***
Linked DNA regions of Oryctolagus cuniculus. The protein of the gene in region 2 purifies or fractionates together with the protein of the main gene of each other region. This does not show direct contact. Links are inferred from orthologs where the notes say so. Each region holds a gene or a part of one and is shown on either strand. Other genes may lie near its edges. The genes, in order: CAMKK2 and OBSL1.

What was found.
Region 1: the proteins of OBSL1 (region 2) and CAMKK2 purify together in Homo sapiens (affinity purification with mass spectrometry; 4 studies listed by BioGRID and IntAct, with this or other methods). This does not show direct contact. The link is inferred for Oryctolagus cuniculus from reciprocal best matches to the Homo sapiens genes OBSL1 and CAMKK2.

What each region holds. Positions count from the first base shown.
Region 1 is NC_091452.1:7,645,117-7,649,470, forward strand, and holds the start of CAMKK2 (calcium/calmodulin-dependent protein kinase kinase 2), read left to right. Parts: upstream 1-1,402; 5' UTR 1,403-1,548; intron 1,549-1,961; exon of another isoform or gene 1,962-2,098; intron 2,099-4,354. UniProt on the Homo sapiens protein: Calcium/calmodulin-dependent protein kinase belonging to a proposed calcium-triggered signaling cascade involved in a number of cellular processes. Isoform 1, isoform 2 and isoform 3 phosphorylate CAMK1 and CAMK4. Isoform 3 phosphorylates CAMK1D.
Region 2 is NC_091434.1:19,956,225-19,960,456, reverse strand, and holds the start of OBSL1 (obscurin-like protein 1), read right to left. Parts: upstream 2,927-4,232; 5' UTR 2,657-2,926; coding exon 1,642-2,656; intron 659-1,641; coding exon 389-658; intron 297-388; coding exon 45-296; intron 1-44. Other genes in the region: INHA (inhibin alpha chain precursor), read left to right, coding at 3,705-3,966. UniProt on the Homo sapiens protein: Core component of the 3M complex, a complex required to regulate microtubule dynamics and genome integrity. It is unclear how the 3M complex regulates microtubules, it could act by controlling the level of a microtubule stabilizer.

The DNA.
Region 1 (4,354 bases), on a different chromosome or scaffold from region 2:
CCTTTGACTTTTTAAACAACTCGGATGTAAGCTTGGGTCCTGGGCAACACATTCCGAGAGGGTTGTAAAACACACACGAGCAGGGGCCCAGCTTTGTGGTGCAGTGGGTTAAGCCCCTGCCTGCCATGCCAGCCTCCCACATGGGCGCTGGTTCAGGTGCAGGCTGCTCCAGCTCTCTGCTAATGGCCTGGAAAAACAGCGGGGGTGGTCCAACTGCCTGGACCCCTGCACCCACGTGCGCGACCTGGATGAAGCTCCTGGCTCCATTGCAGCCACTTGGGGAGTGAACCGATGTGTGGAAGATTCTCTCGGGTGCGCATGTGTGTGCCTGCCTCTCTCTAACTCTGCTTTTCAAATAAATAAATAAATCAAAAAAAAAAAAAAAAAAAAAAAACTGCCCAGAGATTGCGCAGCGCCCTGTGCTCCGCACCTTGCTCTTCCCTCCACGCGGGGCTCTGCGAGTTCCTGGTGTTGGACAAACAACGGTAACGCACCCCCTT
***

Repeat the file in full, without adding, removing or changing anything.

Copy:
Linked DNA regions of Oryctolagus cuniculus. The protein of the gene in region 2 purifies or fractionates together with the protein of the main gene of each other region. This does not show direct contact. Links are inferred from orthologs where the notes say so. Each region holds a gene or a part of one and is shown on either strand. Other genes may lie near its edges. The genes, in order: CAMKK2 and OBSL1.

What was found.
Region 1: the proteins of OBSL1 (region 2) and CAMKK2 purify together in Homo sapiens (affinity purification with mass spectrometry; 4 studies listed by BioGRID and IntAct, with this or other methods). This does not show direct contact. The link is inferred for Oryctolagus cuniculus from reciprocal best matches to the Homo sapiens genes OBSL1 and CAMKK2.

What each region holds. Positions count from the first base shown.
Region 1 is NC_091452.1:7,645,117-7,649,470, forward strand, and holds the start of CAMKK2 (calcium/calmodulin-dependent protein kinase kinase 2), read left to right. Parts: upstream 1-1,402; 5' UTR 1,403-1,548; intron 1,549-1,961; exon of another isoform or gene 1,962-2,098; intron 2,099-4,354. UniProt on the Homo sapiens protein: Calcium/calmodulin-dependent protein kinase belonging to a proposed calcium-triggered signaling cascade involved in a number of cellular processes. Isoform 1, isoform 2 and isoform 3 phosphorylate CAMK1 and CAMK4. Isoform 3 phosphorylates CAMK1D.
Region 2 is NC_091434.1:19,956,225-19,960,456, reverse strand, and holds the start of OBSL1 (obscurin-like protein 1), read right to left. Parts: upstream 2,927-4,232; 5' UTR 2,657-2,926; coding exon 1,642-2,656; intron 659-1,641; coding exon 389-658; intron 297-388; coding exon 45-296; intron 1-44. Other genes in the region: INHA (inhibin alpha chain precursor), read left to right, coding at 3,705-3,966. UniProt on the Homo sapiens protein: Core component of the 3M complex, a complex required to regulate microtubule dynamics and genome integrity. It is unclear how the 3M complex regulates microtubules, it could act by controlling the level of a microtubule stabilizer.

The DNA.
Region 1 (4,354 bases), on a different chromosome or scaffold from region 2:
CCTTTGACTTTTTAAACAACTCGGATGTAAGCTTGGGTCCTGGGCAACACATTCCGAGAGGGTTGTAAAACACACACGAGCAGGGGCCCAGCTTTGTGGTGCAGTGGGTTAAGCCCCTGCCTGCCATGCCAGCCTCCCACATGGGCGCTGGTTCAGGTGCAGGCTGCTCCAGCTCTCTGCTAATGGCCTGGAAAAACAGCGGGGGTGGTCCAACTGCCTGGACCCCTGCACCCACGTGCGCGACCTGGATGAAGCTCCTGGCTCCATTGCAGCCACTTGGGGAGTGAACCGATGTGTGGAAGATTCTCTCGGGTGCGCATGTGTGTGCCTGCCTCTCTCTAACTCTGCTTTTCAAATAAATAAATAAATCAAAAAAAAAAAAAAAAAAAAAAAACTGCCCAGAGATTGCGCAGCGCCCTGTGCTCCGCACCTTGCTCTTCCCTCCACGCGGGGCTCTGCGAGTTCCTGGTGTTGGACAAACAACGGTAACGCACCCCCTT